Background: Previously, we showed that black girls retained more calcium than white girls did and that salt loading negatively affected calcium retention. Racial differences likely exist in other bone minerals also, such as magnesium, in response to salt loading during growth.
Objective: We studied racial differences in magnesium metabolism in response to dietary sodium and calcium during rapid bone growth.
Design: Twenty-seven white and 40 black girls (11-15 y old) were studied for 3 wk while they consumed low-sodium (1.3 g/d) and high-sodium (3.8 g/d) diets by using a randomized-order, crossover metabolic study with 3 dietary calcium intakes; the magnesium dietary intake was fixed at 230 mg/d. Urine and feces were collected during each 3-wk period in 24-h pools and analyzed for magnesium. A mixed-model ANOVA was used to determine the effect of race and dietary sodium with calcium intake as a covariate.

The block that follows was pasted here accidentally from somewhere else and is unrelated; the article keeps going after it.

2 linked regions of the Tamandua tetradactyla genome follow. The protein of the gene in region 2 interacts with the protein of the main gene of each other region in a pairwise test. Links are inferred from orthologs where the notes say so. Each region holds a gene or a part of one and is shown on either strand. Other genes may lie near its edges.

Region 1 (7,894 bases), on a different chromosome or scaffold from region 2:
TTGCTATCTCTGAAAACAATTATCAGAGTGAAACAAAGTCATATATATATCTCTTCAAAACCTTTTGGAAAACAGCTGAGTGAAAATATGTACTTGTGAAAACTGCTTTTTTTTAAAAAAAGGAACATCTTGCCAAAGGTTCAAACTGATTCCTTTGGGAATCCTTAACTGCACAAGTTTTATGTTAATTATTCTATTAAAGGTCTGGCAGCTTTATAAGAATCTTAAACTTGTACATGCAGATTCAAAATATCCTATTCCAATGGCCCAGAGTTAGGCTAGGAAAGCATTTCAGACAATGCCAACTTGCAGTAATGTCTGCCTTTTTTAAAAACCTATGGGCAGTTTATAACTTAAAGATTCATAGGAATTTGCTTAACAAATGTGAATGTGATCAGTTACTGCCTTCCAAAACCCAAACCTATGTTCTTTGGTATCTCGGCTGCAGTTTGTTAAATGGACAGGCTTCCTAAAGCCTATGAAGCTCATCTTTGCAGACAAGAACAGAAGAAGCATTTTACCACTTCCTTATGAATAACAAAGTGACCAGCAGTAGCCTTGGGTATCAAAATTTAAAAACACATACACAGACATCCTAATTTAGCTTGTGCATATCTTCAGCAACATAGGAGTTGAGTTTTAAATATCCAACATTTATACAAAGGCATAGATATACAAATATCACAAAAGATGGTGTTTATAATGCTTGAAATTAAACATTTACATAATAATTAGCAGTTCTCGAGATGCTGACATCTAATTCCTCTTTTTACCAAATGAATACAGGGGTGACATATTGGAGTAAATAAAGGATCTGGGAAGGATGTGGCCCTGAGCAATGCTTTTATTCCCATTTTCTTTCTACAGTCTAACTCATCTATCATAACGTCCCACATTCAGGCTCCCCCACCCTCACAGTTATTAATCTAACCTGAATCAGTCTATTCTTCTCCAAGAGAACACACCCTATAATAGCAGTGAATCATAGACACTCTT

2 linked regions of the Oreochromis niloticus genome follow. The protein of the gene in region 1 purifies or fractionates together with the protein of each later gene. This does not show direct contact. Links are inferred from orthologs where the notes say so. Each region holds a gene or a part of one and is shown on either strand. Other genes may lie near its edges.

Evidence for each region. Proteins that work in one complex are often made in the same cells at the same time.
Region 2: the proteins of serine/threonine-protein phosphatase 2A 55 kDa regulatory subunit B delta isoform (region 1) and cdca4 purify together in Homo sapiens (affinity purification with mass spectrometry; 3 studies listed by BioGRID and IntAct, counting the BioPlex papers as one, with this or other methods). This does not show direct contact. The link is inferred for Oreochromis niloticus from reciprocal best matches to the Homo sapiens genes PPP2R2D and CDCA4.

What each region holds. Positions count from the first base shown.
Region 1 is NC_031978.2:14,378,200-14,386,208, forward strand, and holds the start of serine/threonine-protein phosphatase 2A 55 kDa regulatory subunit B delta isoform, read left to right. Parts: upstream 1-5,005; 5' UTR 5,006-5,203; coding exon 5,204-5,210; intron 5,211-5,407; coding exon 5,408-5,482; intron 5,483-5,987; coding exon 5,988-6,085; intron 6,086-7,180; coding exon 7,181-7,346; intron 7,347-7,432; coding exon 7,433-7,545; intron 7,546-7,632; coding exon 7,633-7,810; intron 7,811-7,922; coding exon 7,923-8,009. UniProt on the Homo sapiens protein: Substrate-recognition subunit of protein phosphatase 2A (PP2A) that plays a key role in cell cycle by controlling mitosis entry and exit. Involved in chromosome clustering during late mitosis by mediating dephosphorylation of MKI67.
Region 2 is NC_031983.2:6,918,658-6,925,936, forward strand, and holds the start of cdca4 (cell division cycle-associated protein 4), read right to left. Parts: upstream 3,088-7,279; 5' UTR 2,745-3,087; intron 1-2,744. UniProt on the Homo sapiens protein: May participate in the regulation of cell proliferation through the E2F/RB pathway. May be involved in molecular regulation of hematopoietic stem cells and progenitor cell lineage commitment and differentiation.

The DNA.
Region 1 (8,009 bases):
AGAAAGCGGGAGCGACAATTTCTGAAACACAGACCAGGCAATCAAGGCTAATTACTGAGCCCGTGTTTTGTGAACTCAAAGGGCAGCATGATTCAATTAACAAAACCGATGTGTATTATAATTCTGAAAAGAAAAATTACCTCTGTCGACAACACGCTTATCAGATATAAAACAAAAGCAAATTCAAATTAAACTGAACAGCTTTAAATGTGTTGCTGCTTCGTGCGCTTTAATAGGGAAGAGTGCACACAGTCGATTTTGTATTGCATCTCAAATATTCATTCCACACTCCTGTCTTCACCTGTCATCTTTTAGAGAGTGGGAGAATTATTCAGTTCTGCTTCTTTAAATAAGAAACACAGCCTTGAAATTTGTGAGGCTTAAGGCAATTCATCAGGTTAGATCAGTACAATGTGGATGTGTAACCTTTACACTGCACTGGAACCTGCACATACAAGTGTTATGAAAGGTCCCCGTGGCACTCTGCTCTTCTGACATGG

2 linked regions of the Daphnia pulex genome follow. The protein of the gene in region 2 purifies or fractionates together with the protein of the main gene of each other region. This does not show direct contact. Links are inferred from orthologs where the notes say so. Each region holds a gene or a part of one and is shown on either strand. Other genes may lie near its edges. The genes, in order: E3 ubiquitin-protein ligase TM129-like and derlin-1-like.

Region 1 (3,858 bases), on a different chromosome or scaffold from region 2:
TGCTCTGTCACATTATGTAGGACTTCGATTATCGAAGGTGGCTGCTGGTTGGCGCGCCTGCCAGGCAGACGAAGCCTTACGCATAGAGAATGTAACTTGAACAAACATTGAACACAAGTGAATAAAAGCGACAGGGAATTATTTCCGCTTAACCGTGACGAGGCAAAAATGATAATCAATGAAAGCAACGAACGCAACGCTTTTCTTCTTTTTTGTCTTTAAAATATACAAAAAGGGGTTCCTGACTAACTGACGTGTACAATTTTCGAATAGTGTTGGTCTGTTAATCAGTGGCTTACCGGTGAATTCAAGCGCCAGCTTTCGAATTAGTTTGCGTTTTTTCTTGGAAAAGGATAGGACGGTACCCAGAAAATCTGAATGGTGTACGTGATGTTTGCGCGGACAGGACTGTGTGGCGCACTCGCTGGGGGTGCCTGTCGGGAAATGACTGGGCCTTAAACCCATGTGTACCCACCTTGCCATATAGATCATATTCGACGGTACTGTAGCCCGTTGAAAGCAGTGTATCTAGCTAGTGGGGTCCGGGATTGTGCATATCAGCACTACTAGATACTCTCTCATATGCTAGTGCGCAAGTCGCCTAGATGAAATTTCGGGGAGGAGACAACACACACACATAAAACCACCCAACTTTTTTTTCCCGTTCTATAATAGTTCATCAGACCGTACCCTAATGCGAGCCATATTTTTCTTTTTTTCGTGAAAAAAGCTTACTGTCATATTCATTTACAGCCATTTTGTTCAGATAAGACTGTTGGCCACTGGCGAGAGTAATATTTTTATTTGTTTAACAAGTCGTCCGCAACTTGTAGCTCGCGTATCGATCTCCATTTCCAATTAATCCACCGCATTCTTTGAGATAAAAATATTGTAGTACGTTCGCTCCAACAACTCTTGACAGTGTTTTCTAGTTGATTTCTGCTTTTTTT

Results: Salt loading or calcium intake had no significant effect on urinary magnesium excretion. Blacks excreted significantly less urinary magnesium (mean ± SD: 83.8 ± 25.6 mg/d) than did whites (94.9 ± 27.3 mg/d; P < 0.05). No effects were observed in fecal magnesium excretion. Magnesium retention was higher with the low-sodium diet (50.1 ± 44.0 mg/d) than with the high-sodium diet (39.3 ± 49.8 mg/d) (P < 0.05), with no effects of race or calcium intake. Salt loading had no effect on biomarkers. Whites had higher 25-hydroxyvitamin D and insulin-like growth factor binding protein 3 but lower 1,25-dihydroxyvitamin D and parathyroid hormone concentrations.
Conclusions: Blacks excreted less urinary magnesium than did whites. Magnesium retention was similar between races but higher with the low-sodium diet. Kinetic studies are needed to fully explain magnesium homeostasis. This trial was registered at clinicaltrials.gov as NCT01564238.